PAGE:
Solutions

During a roundtable discussion with community action leaders in Syracuse, New York, one thing became clear: They are tired of talking. What they want is policy change. A report on poverty supports their position. “The Architecture of Segregation: Civil Unrest, the Concentration of Poverty, and Public Policy,” by Paul Jargowsky, a fellow at The Century Foundation, draws two conclusions that “are simple to state, but hard to bring about.” They are:
  • “The federal and state governments must begin to control suburban development so that it is not cannibalistic; new housing construction must be roughly in line with metropolitan population growth.”
  • “Every city and town in a metropolitan area should be required to ensure that the new housing built reflects the income distribution of the metropolitan area as a whole.”
The report also states: “If we are serious about breaking down spatial inequality, we have to overcome our political gridlock and chart a new course toward a more geographically inclusive society.” What will lead to change in Syracuse? Community action leaders say the answer is more jobs for those living in concentrated poverty.  This project seeks to not only identify problems in the city, but also to find solutions.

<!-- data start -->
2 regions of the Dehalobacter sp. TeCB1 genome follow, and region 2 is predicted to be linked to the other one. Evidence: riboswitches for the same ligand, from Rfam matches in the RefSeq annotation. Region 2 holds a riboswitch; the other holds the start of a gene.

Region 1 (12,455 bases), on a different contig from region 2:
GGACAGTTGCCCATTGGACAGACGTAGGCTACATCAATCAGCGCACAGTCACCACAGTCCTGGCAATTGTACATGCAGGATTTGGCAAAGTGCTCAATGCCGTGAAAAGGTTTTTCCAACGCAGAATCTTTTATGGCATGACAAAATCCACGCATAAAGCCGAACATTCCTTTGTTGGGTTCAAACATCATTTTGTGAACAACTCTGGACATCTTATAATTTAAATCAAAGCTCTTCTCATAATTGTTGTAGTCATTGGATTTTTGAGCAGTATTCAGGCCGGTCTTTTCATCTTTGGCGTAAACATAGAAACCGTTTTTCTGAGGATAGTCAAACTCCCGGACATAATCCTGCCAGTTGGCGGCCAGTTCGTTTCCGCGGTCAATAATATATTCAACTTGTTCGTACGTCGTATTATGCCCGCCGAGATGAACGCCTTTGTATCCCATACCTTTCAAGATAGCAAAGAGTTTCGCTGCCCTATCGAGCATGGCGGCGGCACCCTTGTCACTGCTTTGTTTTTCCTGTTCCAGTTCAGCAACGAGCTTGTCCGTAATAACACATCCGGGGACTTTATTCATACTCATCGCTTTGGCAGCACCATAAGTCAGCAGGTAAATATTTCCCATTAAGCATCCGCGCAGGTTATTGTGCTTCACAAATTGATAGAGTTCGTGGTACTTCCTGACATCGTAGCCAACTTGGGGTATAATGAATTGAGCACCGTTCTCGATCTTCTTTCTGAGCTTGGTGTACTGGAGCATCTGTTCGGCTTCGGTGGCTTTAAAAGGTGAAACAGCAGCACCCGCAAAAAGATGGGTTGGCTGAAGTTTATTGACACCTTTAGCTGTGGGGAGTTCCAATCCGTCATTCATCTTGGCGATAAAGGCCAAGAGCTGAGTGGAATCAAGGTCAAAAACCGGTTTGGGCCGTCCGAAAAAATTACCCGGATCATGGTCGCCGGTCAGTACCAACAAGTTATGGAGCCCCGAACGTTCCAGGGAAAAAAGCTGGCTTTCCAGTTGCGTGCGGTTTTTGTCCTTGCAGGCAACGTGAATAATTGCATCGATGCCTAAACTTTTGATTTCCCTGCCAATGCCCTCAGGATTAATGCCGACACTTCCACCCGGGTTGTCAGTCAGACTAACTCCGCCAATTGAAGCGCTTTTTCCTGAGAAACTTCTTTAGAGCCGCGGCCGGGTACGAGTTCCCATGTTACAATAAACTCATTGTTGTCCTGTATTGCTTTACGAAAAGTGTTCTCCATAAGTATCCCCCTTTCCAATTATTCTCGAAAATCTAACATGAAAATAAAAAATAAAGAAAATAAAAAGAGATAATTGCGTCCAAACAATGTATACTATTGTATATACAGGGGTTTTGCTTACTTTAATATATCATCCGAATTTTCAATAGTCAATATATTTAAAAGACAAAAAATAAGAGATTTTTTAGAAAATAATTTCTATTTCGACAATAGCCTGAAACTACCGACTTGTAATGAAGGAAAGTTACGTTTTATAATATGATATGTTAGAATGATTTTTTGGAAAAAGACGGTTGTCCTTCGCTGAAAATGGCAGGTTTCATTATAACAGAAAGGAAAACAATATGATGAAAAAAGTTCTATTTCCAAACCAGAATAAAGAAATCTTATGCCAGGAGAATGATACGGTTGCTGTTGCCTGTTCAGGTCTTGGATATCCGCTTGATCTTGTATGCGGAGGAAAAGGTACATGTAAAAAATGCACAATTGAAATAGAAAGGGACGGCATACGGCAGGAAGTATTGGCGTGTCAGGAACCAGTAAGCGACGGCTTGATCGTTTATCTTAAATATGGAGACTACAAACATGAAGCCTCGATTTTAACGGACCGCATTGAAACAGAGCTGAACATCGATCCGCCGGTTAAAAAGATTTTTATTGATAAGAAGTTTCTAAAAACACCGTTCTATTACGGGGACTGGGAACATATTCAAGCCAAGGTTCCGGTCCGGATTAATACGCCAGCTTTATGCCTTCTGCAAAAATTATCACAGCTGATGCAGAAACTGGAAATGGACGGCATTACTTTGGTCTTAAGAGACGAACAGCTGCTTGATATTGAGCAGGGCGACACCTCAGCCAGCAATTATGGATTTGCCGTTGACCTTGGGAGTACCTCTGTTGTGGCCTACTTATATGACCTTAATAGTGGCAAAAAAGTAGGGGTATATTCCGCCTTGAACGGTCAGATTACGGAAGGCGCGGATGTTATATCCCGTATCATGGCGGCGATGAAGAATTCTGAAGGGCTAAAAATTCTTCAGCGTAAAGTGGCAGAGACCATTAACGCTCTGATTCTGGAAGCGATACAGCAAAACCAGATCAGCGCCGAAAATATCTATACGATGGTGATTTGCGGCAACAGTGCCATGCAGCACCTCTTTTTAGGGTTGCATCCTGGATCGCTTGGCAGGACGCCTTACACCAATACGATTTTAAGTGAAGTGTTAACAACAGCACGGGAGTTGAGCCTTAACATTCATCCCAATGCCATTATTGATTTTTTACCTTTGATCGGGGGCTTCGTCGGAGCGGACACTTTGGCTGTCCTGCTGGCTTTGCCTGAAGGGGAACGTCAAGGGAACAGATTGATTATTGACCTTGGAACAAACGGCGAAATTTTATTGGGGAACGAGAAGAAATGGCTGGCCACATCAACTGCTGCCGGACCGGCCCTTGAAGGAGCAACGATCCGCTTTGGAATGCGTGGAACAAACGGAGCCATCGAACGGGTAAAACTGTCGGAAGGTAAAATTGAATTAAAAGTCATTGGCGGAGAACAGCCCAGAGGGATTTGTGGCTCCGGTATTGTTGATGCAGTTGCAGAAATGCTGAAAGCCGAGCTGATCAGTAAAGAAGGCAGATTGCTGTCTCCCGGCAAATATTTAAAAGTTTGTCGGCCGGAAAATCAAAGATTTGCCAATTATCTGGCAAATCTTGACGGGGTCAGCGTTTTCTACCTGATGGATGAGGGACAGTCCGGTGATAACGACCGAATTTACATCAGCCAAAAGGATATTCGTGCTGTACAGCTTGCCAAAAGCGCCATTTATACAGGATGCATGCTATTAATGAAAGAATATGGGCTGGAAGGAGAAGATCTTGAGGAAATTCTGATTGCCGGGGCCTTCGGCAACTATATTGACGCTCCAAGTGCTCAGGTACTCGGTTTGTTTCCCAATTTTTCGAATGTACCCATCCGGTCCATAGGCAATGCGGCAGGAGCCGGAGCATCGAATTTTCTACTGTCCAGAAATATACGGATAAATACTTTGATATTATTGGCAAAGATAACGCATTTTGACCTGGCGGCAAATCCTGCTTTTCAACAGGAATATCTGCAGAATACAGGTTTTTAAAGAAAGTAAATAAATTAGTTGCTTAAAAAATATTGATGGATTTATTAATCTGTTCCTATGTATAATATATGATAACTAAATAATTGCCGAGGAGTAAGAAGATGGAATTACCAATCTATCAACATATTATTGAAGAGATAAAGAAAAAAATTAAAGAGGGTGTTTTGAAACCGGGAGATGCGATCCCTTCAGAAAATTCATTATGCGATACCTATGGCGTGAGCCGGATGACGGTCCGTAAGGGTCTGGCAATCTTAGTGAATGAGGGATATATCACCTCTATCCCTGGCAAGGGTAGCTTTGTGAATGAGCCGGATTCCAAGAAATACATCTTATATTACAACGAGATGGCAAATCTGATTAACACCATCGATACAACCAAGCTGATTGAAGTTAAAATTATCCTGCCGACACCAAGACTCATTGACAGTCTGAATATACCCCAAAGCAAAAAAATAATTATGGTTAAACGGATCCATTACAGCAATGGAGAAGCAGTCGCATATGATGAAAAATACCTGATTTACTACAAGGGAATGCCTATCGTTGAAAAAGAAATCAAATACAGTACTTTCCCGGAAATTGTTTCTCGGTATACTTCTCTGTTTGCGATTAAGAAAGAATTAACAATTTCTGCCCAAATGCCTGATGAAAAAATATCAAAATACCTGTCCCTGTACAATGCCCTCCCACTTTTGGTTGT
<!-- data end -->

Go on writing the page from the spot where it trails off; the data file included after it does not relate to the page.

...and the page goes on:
Upstate president sees policy as key

Dr. Danielle Laraque-Arena, newly inaugurated president of SUNY Upstate Medical University, shares her outlook on how the institution can partner for policy change. Read More

Fanny Villarreal uses past to brighten futures

Fanny Villarreal moved from Peru to the U.S. almost 25 years ago and now helps others in Syracuse who are struggling just as she did. Read More

La Liga helps clients improve English

Some unemployed and underemployed people in Syracuse face the challenge of speaking English. La Liga serves to eliminate that problem for its clients. Read More

John Collins finds comfort in poetry

John Collins, newly hired and a father, has a passion for writing poetry. Here, he reads his original poem, “Why I Write.” Read More

Health project sheds light on risks of low-wage jobs

Jeanette Zoeckler and Michael Lax write about the Low-Wage Workers’ Health Project’s efforts to identify and improve poor working conditions. Read More